Richard J. Schwab, MD, Professor, Division of Sleep Medicine in the Department of Medicine at the University of Pennsylvania, along with Andrew N. Goldberg, MD, MSCE, Professor and Eric J. Kezirian, MD, MPH, Associate Professor, Department of Otolaryngology – Head and Neck Surgery at UCSF, served as course directors.  Distinguished faculty from the University of Pennsylvania and other prominent US institutions were onsite, and Dr. Peter Cistulli of the University of Sydney participated from Australia via teleconference.

The 2 ½-day program, held at the Disney Boardwalk Inn Resort in Orlando, Florida, provided a comprehensive review and update on recent advances in sleep apnea and snoring, highlighting new approaches and controversies in the management of patients with sleep-disordered breathing.  Didactic lectures were presented throughout the curriculum, and breakout sessions were offered to include panel discussions focusing on Sleep Board review and medical guidelines for managing a fiscally sound sleep lab and portable sleep studies.  A case presentation session was also provided, spotlighting controversial surgical cases.  In addition, a surgical lab was available allowing participants to gain hands-on expertise with newer surgical techniques such as palatal implants, radiofrequency, and tongue suspension, for snoring and OSA, using such animal tissue as pig tongue.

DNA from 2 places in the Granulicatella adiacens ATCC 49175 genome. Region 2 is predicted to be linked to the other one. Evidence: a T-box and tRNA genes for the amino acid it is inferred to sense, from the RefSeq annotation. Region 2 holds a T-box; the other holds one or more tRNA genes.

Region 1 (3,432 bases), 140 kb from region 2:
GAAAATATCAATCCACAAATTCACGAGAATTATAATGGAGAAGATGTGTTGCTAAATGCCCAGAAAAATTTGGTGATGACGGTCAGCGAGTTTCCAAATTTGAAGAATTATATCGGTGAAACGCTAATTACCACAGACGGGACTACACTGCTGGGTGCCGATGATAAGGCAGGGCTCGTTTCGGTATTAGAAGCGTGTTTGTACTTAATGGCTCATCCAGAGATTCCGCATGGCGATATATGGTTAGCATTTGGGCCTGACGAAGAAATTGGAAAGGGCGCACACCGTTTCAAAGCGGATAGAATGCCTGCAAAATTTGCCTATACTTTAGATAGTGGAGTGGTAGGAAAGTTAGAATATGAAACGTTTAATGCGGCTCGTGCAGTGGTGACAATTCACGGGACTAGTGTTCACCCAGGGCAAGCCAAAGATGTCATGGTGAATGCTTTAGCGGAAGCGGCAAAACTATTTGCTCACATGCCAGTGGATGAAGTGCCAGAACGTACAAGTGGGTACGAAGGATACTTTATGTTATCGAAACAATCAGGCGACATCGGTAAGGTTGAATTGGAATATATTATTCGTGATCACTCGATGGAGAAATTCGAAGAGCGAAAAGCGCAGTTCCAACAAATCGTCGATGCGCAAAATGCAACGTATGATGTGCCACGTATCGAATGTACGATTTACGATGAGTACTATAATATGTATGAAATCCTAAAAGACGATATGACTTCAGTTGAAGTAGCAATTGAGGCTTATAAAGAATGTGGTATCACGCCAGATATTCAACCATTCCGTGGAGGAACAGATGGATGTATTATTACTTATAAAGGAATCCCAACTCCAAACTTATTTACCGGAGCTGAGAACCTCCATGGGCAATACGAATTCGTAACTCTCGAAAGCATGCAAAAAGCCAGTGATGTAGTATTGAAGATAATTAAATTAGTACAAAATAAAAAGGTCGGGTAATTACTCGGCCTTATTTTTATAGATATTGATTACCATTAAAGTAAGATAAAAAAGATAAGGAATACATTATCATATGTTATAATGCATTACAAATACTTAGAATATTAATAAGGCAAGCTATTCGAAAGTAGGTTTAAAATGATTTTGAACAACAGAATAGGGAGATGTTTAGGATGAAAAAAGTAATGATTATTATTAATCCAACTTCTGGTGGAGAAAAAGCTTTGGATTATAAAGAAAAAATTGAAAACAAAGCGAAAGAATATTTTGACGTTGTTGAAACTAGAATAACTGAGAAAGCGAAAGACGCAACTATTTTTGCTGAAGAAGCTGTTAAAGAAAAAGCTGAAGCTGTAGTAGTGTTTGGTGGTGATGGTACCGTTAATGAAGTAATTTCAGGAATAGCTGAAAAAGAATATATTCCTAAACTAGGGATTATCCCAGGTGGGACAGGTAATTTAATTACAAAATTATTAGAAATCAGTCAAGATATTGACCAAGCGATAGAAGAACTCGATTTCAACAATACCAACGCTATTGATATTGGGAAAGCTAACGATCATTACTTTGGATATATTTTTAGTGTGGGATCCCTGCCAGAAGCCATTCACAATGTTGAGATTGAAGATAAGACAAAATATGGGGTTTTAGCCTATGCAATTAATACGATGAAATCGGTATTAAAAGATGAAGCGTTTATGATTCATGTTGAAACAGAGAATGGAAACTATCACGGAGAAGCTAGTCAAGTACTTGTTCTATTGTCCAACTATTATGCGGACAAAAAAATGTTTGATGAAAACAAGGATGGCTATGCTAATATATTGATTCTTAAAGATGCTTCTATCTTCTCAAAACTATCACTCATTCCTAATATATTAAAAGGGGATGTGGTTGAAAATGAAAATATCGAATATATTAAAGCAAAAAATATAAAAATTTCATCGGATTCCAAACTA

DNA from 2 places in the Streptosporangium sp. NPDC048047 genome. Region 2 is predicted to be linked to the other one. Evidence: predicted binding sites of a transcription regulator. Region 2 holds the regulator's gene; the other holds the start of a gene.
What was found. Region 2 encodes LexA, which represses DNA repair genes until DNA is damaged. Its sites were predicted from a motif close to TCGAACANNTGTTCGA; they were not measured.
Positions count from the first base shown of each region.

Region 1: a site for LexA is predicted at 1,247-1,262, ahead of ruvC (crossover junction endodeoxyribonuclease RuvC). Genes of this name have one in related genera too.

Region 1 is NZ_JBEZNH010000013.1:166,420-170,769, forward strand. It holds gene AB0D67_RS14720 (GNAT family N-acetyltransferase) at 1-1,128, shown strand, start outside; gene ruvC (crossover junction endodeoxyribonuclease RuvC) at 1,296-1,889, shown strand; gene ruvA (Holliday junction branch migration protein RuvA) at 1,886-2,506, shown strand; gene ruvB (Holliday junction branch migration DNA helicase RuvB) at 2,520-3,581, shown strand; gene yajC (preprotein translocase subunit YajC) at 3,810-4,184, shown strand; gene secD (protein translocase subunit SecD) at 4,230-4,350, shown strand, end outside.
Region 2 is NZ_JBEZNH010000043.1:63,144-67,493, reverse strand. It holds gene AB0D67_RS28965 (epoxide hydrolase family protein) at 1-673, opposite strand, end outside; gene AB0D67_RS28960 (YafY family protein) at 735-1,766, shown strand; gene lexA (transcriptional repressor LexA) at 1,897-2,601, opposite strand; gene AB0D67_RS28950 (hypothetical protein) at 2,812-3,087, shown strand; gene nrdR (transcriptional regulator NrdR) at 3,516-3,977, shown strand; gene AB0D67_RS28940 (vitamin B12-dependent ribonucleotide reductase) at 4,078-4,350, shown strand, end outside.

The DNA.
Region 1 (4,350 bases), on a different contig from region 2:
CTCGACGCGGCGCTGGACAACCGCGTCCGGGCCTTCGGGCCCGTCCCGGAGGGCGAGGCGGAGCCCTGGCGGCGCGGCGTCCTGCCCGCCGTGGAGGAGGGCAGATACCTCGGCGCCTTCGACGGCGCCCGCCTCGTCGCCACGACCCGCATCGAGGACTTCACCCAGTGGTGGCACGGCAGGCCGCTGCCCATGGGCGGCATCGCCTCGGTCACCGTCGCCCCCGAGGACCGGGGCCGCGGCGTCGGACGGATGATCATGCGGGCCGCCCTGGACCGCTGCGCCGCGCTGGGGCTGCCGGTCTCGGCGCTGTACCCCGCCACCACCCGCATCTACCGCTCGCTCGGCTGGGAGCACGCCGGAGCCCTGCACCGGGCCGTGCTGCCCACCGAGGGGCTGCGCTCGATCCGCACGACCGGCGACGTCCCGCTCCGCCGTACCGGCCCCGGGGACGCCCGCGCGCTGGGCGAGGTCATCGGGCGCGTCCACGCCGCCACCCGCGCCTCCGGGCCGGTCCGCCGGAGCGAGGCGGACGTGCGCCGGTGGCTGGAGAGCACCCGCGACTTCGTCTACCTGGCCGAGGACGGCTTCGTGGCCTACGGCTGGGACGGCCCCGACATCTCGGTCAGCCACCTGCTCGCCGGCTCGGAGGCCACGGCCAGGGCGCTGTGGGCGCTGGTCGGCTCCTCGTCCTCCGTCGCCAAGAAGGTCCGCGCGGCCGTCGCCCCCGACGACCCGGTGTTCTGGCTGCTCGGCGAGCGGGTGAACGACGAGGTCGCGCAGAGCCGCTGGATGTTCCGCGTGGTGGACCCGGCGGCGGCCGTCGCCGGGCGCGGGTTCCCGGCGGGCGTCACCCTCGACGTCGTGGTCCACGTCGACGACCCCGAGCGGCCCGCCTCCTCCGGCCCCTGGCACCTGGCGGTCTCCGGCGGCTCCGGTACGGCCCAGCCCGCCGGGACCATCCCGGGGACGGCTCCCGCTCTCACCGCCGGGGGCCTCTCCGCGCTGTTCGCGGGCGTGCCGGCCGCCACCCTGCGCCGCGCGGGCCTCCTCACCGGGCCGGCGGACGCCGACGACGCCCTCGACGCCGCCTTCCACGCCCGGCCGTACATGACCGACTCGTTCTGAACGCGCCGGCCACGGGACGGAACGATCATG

The highlight of the social program was the remarkable Illuminations Fireworks and Dessert Reception held on Friday evening at EPCOT’s French Island.  The event included a private dessert buffet and spectacular fireworks display and laser show.

Course participants enjoy the Illuminations Fireworks & Dessert Reception at Epcot’s French Island.

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Penn Rhinology and Skull Base Dissection Courses 2011
Highlights

On March 10 - 12, 2011, the Department of Otorhinolaryngology – Head and Neck Surgery, in cooperation with the Department of Neurosurgery, presented the CME-accredited Penn International Rhinology and Skull Base Dissection Course to 143 otolaryngologists and neurosurgeons from around the globe. Participants hailed from 21 countries and 19 different states from all regions in the U.S.